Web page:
Gerald R. Ford Airport breaks ground on federal inspection station

Posted: 21 September 2020 | | No comments yet

By building a federal inspection station, the airport can expand U.S. Customs and Border Protection capabilities to 400 passengers an hour.

Gerald R. Ford Airport breaks ground on federal inspection station

Credit: Gerald R. Ford International Airport

Gerald R. Ford International Airport (GRR) has announced that it has broken ground on Phase I of a new federal inspection station (FIS), which will ultimately allow the airport to support non-stop international commercial passenger flights.

Phase I of the construction project, which will take place on the east end of the terminal, will include a new baggage claim area, restrooms and operations infrastructure that will be used for domestic flights until the full federal inspection station project is complete. Conversations have begun at the federal level for a full facility build out, but a timeline is not in place for completion.

The federal inspection station is part of Project Elevate and one of three new developments for Gerald R. Ford Airport to accommodate projected passenger growth over the next 20 years. With support from Senator Peter MacGregor, former Senator Dave Hildenbrand, former Representative Chris Afendoulis and The Right Place, Project Elevate secured a $5 million grant from the MEDC to begin work on kerbside improvements needed for the facility, which is expected to cost a total of $30 million.

No local taxpayer dollars will be used to finance Project Elevate, which will be paid for with a combination of federal and state grants, municipal bonds issued by the airport and user fees.

President and CEO of Gerald R. Ford Airport, Tory Richardson, said: “Phase I of this project is an important step forward as we work to bring direct international travel to West Michigan. Creating this additional space will signal to the federal government that we are serious about creating an FIS at Gerald R. Ford Airport while offering us needed additional baggage claim area in the meantime. We are thankful for funding from the MEDC, which required us to begin this project now. While our numbers, like those of every airport around the country, have been impacted by COVID-19, we have seen steady growth in the number of passengers throughout this summer and are ahead of our projections.”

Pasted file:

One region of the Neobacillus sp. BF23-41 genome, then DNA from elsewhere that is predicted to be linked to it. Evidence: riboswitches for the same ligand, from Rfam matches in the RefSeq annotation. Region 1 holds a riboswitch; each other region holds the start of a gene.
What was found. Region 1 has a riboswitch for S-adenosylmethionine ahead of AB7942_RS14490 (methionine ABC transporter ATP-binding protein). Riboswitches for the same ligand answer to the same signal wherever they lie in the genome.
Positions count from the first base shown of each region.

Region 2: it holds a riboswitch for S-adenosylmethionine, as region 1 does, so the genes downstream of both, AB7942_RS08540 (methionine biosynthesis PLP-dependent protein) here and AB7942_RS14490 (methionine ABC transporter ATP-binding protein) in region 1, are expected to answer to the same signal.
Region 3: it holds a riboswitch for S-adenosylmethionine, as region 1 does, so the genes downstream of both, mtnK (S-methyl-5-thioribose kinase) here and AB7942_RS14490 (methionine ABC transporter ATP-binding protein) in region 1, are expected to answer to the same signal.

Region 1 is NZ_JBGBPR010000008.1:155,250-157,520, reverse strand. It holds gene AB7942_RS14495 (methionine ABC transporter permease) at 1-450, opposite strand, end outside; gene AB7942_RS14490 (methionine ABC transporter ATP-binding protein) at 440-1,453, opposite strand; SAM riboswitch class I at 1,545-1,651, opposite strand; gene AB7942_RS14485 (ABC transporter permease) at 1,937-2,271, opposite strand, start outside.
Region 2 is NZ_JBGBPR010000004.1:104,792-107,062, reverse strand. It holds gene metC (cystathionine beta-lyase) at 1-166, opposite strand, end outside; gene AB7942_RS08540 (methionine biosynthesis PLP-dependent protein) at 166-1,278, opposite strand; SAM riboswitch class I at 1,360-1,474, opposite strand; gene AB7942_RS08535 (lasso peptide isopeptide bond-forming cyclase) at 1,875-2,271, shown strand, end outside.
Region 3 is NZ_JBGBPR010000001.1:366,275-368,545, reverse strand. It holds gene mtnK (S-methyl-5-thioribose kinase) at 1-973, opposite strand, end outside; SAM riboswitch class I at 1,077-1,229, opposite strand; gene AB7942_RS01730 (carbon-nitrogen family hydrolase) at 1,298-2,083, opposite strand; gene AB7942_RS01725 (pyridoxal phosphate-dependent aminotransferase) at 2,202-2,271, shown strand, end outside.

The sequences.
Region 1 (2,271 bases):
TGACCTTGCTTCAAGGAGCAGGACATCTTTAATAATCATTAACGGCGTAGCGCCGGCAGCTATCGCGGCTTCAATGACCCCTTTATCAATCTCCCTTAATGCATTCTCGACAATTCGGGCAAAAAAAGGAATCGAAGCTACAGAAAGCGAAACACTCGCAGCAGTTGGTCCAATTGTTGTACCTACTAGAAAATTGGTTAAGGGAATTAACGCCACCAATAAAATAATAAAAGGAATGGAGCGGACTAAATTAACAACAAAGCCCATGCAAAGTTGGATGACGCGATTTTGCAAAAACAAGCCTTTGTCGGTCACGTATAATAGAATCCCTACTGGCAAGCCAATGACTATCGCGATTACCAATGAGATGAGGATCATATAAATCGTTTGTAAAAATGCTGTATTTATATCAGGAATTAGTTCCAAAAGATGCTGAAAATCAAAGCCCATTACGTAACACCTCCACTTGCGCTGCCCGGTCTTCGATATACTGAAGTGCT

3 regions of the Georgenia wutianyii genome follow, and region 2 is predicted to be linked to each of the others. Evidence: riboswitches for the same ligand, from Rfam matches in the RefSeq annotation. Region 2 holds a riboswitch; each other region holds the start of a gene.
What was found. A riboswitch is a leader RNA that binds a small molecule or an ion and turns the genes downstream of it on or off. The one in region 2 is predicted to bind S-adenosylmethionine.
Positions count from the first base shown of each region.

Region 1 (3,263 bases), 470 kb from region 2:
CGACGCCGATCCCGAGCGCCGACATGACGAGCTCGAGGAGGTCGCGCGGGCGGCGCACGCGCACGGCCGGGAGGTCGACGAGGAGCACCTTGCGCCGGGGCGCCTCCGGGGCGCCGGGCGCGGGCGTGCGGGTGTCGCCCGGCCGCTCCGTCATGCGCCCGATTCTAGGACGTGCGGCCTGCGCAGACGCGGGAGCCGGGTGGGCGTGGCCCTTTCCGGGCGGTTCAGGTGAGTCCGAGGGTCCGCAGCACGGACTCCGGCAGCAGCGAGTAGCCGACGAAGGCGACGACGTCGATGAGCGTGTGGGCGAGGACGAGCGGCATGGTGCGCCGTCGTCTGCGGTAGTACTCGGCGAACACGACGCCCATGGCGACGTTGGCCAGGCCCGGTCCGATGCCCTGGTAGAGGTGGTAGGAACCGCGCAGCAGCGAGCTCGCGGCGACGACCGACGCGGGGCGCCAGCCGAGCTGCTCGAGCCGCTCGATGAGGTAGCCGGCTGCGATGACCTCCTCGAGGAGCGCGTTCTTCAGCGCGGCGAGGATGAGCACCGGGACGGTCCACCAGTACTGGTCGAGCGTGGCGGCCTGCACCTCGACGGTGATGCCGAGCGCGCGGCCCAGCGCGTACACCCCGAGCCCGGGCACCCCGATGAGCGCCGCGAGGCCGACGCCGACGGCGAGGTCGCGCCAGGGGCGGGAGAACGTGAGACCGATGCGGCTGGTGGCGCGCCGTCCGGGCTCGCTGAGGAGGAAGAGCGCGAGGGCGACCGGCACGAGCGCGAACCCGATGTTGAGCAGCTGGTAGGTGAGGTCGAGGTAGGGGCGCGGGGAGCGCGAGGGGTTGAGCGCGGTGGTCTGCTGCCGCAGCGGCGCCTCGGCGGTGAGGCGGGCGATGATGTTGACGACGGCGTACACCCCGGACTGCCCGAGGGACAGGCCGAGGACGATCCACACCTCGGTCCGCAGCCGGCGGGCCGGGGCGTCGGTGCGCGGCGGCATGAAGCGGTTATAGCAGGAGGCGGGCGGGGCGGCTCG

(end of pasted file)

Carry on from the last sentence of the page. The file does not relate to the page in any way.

Currently, the airport cannot process direct international arrivals, other than private aircraft. When a private aircraft lands at Gerald R. Ford Airport from an international airport, U.S. Customs and Border Protection (CBP) agents meet and screen the passengers at the aircraft. Without the dedicated screening facilities of an federal inspection station, CBP’s screening capacity is limited to small aircraft.

The addition of a federal inspection station will provide a permanent home at the airport for customs officers, allowing CBP to consolidate multiple locations into a single facility. The airport will eventually build a corridor from Concourse B that will lead to a dedicated customs area, complete with screening equipment, security, holding cells and other federal inspection station requirements. When fully built out, the facility will be able to screen 400 passengers per hour.

Dan Koorndyk, Board Chair of the Airport Authority, said: “As we continue to emerge from the pandemic, we know our community is anxious to get out and to explore. We look forward to enhancing the gateway to West Michigan by providing our guests with a convenient, comfortable travel experience in state-of-the-art facilities.”

Announced in August 2019, Project Elevate was slated to get underway in spring 2020 but was delayed because of the coronavirus pandemic. In addition to the federal inspection station, Gerald R. Ford Airport plans to expand Concourse A and relocate the current air traffic control tower to the east side of the airfield. Expansion of the terminal apron, which is a critical component to Concourse A, will be completed in the coming weeks.

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